Metro

Panel encourages Latino leadership

The speakers emphasized the importance of Latino politicians representing diverse local populations

By
Staff Writer
Thursday, April 25, 2013

Six of Rhode Island’s prominent Latino figures condemned the lack of Latino leaders in the state, where 38 percent of Providence residents and 60 percent of Central Falls residents are Latino, at a panel discussion Wednesday afternoon.

The speakers — who included politicians, community leaders and academics — shared stories about their careers, their struggles and their advice for future Latino leaders.

“I’m worried so many elected officials are worried about keeping their jobs instead of doing their jobs,” Providence Mayor Angel Taveras said.

Central Falls Mayor James Diossa said when he returned from college, he realized the city was falling apart because Latino residents were not proportionately represented among the city’s elected officials.

Disossa said this discrepancy inspired him to get more involved in the community. After serving as a city councilman for almost three years, Disossa ran for mayor in 2012.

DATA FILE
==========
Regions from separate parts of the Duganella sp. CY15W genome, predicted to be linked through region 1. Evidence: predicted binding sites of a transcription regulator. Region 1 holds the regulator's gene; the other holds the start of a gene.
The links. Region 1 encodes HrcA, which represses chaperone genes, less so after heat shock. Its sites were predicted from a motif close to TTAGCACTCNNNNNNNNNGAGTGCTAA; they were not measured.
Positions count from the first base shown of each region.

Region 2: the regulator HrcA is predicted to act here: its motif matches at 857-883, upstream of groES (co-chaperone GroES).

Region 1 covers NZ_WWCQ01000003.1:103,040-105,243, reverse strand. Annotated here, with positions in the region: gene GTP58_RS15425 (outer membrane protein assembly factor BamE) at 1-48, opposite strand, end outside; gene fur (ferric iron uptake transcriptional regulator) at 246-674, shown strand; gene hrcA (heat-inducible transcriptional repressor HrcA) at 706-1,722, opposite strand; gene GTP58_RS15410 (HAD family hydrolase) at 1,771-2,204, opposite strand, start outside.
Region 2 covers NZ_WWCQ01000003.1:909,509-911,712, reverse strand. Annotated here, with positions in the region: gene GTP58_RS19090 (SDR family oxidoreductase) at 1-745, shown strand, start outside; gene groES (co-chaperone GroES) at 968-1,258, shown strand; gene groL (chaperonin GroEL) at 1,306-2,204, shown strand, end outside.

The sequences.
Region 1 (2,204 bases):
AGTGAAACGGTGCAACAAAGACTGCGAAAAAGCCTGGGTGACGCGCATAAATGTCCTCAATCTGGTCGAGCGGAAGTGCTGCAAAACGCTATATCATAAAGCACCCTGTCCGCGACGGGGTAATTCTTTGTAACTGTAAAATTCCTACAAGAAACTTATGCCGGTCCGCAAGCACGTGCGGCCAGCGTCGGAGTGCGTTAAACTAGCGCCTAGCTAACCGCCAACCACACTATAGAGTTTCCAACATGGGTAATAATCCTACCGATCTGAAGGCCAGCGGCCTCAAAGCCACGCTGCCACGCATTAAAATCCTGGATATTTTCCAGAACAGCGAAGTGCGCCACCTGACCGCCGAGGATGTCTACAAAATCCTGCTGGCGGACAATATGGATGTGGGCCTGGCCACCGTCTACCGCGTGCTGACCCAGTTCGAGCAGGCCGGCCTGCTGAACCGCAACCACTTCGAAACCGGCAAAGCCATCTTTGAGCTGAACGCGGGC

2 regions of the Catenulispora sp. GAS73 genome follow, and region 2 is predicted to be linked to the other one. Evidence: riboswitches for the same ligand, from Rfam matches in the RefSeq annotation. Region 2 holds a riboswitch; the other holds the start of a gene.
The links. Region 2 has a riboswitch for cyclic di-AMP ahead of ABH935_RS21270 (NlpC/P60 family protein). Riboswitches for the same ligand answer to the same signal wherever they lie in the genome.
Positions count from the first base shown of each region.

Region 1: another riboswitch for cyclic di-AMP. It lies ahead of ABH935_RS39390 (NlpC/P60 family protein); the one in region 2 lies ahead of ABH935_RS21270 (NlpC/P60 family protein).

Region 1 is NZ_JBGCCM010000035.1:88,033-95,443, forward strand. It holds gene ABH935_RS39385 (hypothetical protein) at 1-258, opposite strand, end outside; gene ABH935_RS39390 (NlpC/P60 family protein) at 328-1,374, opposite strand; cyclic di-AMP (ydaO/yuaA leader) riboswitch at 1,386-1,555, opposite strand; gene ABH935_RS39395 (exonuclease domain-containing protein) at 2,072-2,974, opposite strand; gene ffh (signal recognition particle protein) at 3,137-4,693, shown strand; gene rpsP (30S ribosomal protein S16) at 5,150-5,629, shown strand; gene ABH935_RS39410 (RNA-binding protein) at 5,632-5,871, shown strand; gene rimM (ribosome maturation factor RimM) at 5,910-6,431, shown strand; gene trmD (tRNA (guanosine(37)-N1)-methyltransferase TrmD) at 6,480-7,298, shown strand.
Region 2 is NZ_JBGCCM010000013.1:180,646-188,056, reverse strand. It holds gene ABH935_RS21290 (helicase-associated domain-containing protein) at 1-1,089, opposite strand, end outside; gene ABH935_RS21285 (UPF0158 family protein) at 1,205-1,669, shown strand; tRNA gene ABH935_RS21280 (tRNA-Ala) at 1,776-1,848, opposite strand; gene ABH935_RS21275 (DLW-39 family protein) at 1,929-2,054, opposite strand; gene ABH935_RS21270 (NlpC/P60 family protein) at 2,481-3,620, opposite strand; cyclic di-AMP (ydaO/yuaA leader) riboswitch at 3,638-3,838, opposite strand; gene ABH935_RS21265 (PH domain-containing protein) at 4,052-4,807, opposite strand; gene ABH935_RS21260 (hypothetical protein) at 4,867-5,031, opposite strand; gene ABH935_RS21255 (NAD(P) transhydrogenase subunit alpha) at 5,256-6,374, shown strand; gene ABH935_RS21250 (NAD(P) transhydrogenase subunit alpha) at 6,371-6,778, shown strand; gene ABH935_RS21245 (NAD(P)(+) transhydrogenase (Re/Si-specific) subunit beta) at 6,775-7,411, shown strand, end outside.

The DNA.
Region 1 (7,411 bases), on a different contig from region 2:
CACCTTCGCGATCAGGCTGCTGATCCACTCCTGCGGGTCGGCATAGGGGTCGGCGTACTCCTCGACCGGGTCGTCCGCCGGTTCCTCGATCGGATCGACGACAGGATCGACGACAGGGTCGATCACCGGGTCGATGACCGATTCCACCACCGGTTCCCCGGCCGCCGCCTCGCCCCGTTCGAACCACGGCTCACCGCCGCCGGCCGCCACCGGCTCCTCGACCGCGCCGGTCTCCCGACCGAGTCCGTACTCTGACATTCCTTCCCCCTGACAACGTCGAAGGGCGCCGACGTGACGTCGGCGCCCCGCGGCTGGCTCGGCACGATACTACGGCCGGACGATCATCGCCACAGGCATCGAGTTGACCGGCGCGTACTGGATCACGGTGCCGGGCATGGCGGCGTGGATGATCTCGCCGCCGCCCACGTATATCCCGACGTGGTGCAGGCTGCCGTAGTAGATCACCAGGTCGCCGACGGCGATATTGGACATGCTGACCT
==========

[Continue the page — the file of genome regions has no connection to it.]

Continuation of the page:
“When I ran for mayor, people thought I was only going to represent Latinos, but I was going to represent all people,” he said.

Both Professor-at-Large Ricardo Lagos Escobar, former president of Chile, and Taveras commented on Disossa’s problem, saying Latino politicians need to be very broad in their goals and appeal to everyone.

“I do not let people define me solely by my ethnic background,” Taveras said, adding that he found it difficult to break away from Latino stereotypes during his mayoral race.

The panelists also emphasized the importance of education for Latinos who want to succeed in electoral politics.

“The first thing I did here was educate myself,” said Cano, Latino Public Radio board member and the first Latina elected to the Pawtucket School Committee.

After realizing there was a very large Latino population in Pawtucket who were not represented, Cano decided to run for a position on the school committee, she said. During her campaign, one of her biggest challenges was her accent, Cano said.

“Even though we’re very diverse (as a city), a lot of people don’t embrace diversity, so when I was knocking on doors and they would look at me, they would close the door and say, ‘You’re wasting your time’,” she added.

Pablo Rodriguez, associate professor of obstetrics and gynecology and one of the founders of the Rhode Island Latino Political Action Committee, said Latino politicians must realize, “the way to improve the lot for Latinos is to improve the lot for the entire community.”

The proper “framework of mutual opportunity is one that lets you make friends out of enemies and allows you to create allies out of people that otherwise would not even listen to you,” Rodriguez said.